Monday, May 18, 2015


In her book, "Not So Fast: Slow-Down Solutions for Frenzied Families," Ann Kroeger relates a story that I had not heard. In 2007 a Grammy-winning violinist, wearing a baseball cap posed as a street performer playing for change in the Metro Subway. It was a social experiment for a magazine article. The world-famous musician and his four million dollar Stradivarius fiddle, played during rush-hour to see if busy people would stop and listen to a master artist who drew sell out crowds in well known venues. 1,070 people passed Joshua Bell without paying any attention to him in the course of a little over forty minutes.  It was recorded that only a handful of people even took notice. It is not surprising that one of those who heard the music and wanted to stop was a three year old child, but his parents hurried him along. The story illustrates so well, how easily we can miss "the best things in life with our high-speed, high-pressured, highly-scheduled lives.
As Ann read that excerpt from her book aloud at Open Mic night, during the Jumping Tandem Retreat, her words stung. Thoughts rushed in, of a recent time I had pushed past an important moment to hurry on to something that won't matter in the larger story of life.

That regrettable, missed opportunity was seeing a neighbor at the mailbox.

Profound right?

Well, I hadn't seen Eva for months. And then twice in one week, I saw her and both times there was a prompt in my heart to stop and talk to her. Both times I pushed on by. Shortly following that, my neighbor who lived only four houses down, died suddenly in her home.

There is a sense that I missed an important conversation and probably a blessing.

Obligations, over-commitments and self-imposed schedules keep me running weary too often.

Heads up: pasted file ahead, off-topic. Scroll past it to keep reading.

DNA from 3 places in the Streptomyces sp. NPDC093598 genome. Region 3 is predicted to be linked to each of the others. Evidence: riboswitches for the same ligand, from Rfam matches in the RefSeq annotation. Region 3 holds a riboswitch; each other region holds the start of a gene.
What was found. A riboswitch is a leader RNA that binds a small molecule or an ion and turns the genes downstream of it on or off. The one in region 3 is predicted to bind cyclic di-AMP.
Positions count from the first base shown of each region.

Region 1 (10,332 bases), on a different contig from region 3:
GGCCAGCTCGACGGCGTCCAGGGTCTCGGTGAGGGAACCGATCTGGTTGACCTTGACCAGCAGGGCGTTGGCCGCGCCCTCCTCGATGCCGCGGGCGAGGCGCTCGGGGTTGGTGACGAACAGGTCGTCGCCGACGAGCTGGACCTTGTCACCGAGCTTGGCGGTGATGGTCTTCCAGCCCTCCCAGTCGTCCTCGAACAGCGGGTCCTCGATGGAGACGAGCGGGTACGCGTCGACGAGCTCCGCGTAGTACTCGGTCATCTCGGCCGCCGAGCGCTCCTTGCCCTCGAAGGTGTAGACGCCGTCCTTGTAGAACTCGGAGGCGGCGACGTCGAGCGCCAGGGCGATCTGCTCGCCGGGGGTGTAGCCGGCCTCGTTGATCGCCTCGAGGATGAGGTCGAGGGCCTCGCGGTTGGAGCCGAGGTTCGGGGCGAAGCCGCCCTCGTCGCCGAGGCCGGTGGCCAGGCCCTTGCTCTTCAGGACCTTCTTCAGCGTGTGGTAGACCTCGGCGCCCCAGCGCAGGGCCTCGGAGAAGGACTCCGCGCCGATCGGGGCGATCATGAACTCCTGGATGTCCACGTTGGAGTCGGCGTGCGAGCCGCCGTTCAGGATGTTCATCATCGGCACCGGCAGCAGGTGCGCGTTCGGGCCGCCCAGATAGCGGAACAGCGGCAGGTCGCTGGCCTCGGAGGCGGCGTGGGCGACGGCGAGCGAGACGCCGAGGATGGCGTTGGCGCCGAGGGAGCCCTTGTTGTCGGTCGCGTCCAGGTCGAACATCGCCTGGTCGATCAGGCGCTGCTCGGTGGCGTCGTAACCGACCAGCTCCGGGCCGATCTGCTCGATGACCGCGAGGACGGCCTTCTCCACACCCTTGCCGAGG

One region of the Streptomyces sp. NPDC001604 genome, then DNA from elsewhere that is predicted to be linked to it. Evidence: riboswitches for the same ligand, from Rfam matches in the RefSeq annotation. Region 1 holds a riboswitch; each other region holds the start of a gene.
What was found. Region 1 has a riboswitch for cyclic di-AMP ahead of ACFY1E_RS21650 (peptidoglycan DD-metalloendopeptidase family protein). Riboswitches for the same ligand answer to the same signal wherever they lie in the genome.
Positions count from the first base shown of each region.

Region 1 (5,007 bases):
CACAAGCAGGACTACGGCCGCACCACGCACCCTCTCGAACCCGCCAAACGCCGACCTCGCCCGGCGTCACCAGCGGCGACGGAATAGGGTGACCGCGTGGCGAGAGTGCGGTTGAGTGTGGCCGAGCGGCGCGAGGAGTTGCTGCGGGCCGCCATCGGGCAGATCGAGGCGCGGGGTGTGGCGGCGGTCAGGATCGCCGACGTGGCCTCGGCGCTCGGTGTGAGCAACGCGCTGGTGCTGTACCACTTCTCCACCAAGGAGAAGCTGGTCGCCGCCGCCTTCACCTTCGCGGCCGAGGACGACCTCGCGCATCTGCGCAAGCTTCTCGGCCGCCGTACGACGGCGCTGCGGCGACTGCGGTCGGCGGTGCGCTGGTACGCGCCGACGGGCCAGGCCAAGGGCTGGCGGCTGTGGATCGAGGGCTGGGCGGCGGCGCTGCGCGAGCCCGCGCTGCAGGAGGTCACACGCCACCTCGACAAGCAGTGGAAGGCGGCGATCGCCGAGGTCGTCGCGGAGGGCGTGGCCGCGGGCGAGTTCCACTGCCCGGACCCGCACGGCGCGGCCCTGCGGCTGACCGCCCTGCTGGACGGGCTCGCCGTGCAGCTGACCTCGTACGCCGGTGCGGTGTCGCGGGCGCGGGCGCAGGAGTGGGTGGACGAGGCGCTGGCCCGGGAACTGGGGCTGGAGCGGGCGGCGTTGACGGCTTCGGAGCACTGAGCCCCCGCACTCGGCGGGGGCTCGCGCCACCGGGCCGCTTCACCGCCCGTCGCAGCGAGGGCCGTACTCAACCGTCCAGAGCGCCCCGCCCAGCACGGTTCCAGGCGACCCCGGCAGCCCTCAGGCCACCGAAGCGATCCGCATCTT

Do you do it too? 

Not only do I over commit, but too often I find myself rushing ahead of God and living outside the boundaries of to-day.  

Each of us have choices every single day that are unique to our own set of responsibilities, privileges, and identities. Often I am asked to be involved in good things, even great things, but the constant battle is to choose the things that are the best use of my time, resources and giftings. 

We have so much freedom and choice, but those things come with great responsibility as well. I always know when I'm operating outside of where I need to be, because my time alone with Jesus suffers and life gets exhausting.

Another thing that steals from living well today, is hanging on to past hurts or worrying about tomorrow. Bitterness, worry and fear will steal from our today life every time. It's worth the effort it takes to get free of those things so we can see the stuff in front of us that is truly amazing and worth our energy. 

In his book, "The Art of Work," Jeff Goins has a chapter called, Listening To Your Life. Jeff states that to really listen to our life, "we have to do what no one wants to do."

He says we need to imagine our own death. Stay with me here. 

The question he asks is this: "What will you wish you had more time to do, and what will have seemed trivial?"

I doubt that I will wish I had spent more time on social media and less time with the people in my physical world. 

I doubt that I'll wish I had used more time and energy being mad or sad or unhappy. 

I really, really doubt that I will wish I had amassed more things to dust and step over and clutter up my life.